J.B. Millhollin


J.B. Millhollin

Practicing law for over 40 years has provided J.B. Millhollin the necessary background for most of his novels. His experience in the Courtroom provides specifics for the J.B. Millhollin novels.

Below find a Q and A session concerning the man and his novels.

Why I Write

I love writing. While I was involved in the active practice of law, it was necessary for me to prepare briefs and pleadings concerning civil and criminal cases on a frequent basis. Many times during my career, which spanned over 40 years, almost 30 years as a prosecutor, I would try to find the time to start writing a novel, based upon an idea I had developed during the prior week. But I just never had the time to finish anything—the workload I maintained kept me from finishing any novel I started. After I retired from the active practice, I had the time to write a couple of novels. Once I realized I had the ability to start and finish a full novel, I came up with a number of ideas concerning new novels I wanted to pursue. Now I find myself wanting to do nothing, but write. I have currently published 6 novels and have many more in mind. I love the challenge of putting the story together, making certain it’s believable, and most importantly, making it enjoyable for the public to read.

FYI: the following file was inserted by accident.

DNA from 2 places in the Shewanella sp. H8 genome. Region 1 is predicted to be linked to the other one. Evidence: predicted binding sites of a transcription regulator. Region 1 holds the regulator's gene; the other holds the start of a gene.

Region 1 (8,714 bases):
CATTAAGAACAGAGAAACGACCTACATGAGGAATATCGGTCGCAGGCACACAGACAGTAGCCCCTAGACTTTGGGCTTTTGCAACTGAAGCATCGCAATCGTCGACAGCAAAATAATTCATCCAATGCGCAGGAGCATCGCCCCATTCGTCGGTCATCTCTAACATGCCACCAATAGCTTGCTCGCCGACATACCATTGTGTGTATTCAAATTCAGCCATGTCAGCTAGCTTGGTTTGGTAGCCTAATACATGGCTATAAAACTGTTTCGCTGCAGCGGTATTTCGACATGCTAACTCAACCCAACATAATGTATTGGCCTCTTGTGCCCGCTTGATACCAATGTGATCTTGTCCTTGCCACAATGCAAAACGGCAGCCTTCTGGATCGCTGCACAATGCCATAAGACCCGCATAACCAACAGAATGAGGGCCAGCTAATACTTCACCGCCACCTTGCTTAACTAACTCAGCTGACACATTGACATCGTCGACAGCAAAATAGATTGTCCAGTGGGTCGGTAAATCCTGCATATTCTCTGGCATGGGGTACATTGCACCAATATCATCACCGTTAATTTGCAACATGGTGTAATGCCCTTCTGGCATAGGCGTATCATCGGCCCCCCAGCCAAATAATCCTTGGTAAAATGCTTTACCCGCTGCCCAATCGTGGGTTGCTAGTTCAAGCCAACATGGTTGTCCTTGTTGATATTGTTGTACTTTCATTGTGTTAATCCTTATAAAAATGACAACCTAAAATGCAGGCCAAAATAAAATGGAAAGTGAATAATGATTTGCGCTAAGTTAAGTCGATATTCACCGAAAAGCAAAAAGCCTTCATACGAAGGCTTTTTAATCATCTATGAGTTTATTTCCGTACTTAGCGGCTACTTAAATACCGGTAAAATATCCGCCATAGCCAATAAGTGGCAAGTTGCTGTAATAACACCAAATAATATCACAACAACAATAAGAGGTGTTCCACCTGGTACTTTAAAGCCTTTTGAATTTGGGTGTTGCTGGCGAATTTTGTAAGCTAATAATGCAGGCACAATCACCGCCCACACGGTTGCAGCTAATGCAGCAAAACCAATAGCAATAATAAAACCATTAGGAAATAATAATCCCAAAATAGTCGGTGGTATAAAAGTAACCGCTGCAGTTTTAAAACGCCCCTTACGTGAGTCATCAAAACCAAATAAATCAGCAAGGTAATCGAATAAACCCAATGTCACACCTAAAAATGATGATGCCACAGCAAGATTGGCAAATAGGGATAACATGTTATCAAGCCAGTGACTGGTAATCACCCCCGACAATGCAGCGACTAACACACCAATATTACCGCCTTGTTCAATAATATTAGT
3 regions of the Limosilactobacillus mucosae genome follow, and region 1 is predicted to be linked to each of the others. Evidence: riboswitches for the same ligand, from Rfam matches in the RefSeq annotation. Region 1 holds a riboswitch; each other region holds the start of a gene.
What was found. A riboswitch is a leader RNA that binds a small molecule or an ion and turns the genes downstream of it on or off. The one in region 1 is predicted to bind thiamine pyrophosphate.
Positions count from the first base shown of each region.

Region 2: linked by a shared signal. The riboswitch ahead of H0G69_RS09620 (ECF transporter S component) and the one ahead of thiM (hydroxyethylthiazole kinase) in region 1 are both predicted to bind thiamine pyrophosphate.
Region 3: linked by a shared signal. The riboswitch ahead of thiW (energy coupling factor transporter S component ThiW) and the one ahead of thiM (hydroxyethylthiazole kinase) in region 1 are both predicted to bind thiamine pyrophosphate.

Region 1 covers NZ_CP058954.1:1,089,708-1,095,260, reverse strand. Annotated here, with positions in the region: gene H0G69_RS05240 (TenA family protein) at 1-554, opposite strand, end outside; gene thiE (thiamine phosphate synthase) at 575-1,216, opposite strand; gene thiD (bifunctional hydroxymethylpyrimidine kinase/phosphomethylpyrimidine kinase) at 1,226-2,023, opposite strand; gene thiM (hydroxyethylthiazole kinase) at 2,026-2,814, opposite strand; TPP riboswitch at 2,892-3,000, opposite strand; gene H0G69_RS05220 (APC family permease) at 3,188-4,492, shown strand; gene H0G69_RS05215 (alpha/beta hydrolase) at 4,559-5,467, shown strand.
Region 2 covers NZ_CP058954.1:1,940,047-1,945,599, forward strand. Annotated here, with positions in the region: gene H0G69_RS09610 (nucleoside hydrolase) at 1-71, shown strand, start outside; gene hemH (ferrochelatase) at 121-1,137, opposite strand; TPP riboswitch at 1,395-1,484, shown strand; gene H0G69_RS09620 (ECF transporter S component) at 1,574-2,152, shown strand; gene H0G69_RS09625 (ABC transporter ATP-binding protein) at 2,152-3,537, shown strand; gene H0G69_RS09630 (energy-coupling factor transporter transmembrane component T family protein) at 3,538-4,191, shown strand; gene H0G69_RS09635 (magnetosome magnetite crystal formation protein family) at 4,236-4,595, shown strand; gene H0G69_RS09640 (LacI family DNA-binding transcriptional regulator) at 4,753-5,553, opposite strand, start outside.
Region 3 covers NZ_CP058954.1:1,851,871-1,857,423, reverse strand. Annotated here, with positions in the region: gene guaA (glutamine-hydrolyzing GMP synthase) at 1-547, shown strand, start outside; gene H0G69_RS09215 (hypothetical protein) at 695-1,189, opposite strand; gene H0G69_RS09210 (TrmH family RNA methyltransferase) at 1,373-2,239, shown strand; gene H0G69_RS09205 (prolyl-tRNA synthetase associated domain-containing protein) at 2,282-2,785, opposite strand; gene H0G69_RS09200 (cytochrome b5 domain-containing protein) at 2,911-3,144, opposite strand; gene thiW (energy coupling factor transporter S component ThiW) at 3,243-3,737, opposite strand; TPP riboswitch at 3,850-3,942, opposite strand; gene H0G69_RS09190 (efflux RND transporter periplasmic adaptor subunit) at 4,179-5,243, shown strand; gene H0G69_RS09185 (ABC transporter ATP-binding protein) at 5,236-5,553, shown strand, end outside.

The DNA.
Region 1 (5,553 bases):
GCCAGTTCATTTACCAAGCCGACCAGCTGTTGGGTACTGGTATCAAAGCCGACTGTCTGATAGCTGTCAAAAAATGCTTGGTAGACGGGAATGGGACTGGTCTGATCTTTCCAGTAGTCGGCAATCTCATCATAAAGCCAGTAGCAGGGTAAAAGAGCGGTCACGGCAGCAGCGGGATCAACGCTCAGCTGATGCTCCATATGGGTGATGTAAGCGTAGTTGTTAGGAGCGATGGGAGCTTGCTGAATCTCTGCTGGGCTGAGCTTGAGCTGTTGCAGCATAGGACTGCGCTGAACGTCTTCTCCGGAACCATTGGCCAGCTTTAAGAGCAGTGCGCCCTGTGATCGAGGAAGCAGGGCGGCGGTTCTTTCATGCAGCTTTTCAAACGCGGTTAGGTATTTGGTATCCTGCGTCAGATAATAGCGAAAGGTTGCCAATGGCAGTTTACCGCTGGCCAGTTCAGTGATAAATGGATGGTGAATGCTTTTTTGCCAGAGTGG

Most of your novels don’t seem to have a storybook ending—any particular reason?

I don’t like endings that tie everything together in a tidy little package. I don’t like reading other people’s books that are written that way either. If I do read another author’s novel that ends that way, it reinforces my desire NOT to write that way, no matter how good the novel might be. I like open endings. I like a surprise at the end. I like the intrigue a book with an ending that isn’t clear cut, presents to the reader. With an unsettled ending, the reader can use his own imagination, and end it himself. Of course, with an ending that leaves a doubt, there’s always the possibility of a sequel if the public enjoyed the first one.

Many of your novels seem to involve and revolve around a strong female character rather than a male character. Any particular reason?

Not really, although I will say I love writing about a woman that’s strong, that’s not afraid of anything and will make sure you know it. I do believe we are only starting to scratch the surface concerning women’s involvement and role in all aspects of life as we know it. I really believe they are just starting to realize that they aren’t and never were, the inferior sex. To me they are much more interesting to write about because there is always a mystique about them, about how they really feel, what they are really like, regardless of the persona they present. Their outward appearance never seems to be an indication of what they are truly capable of doing, both mentally and physically. Such is the case with Lois in Out of Reach, with Kat in the Brakus series, and with Rosa in An Absence of Ethics.

Do you outline your novels before you start?

Absolutely. That doesn’t necessarily mean I strictly follow that outline, but before I ever start, I have a brief outline of each chapter. I then break that outline down and concentrate on the first ten chapters. I then focus only on the first three chapters and finalize my thoughts on those. Once I have fully written those three, I concentrate on the next three until the book is completed. There are always a considerable number of changes that take place between the first and the last chapter, but all in all, this system works best for me.